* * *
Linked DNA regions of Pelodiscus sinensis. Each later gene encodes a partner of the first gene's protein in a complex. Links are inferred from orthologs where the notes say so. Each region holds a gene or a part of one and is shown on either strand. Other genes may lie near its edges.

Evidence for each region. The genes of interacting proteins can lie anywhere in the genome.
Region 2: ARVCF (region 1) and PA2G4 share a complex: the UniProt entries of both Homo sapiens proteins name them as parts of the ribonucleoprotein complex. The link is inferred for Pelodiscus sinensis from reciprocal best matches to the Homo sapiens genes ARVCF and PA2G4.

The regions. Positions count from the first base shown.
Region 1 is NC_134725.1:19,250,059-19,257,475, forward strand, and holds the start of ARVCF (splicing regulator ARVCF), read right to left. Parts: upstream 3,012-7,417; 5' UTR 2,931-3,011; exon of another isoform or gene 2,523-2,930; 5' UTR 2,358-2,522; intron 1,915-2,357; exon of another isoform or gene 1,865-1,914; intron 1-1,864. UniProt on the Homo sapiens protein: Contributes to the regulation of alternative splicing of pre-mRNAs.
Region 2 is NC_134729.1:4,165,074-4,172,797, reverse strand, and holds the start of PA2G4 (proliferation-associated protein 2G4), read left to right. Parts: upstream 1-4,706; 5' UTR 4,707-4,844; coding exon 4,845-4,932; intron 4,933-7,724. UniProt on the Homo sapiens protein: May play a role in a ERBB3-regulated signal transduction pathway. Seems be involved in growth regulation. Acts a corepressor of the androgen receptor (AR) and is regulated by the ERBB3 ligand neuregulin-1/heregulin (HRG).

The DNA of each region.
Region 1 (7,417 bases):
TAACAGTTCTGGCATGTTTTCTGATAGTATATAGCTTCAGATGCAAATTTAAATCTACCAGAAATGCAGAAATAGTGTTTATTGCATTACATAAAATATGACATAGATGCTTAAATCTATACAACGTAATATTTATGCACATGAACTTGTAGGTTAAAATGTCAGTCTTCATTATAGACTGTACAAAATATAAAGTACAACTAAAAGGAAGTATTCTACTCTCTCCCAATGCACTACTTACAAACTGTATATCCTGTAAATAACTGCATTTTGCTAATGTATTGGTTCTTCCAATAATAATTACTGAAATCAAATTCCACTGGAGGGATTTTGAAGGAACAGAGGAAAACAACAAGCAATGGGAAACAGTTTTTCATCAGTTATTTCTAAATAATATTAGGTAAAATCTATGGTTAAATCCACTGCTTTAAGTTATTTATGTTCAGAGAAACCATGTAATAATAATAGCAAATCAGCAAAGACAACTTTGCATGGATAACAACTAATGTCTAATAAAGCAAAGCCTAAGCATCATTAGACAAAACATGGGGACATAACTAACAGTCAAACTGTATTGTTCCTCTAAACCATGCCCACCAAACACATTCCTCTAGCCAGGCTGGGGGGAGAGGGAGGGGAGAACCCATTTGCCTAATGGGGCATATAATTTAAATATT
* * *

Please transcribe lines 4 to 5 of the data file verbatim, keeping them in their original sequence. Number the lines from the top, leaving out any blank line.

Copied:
The regions. Positions count from the first base shown.
Region 1 is NC_134725.1:19,250,059-19,257,475, forward strand, and holds the start of ARVCF (splicing regulator ARVCF), read right to left. Parts: upstream 3,012-7,417; 5' UTR 2,931-3,011; exon of another isoform or gene 2,523-2,930; 5' UTR 2,358-2,522; intron 1,915-2,357; exon of another isoform or gene 1,865-1,914; intron 1-1,864. UniProt on the Homo sapiens protein: Contributes to the regulation of alternative splicing of pre-mRNAs.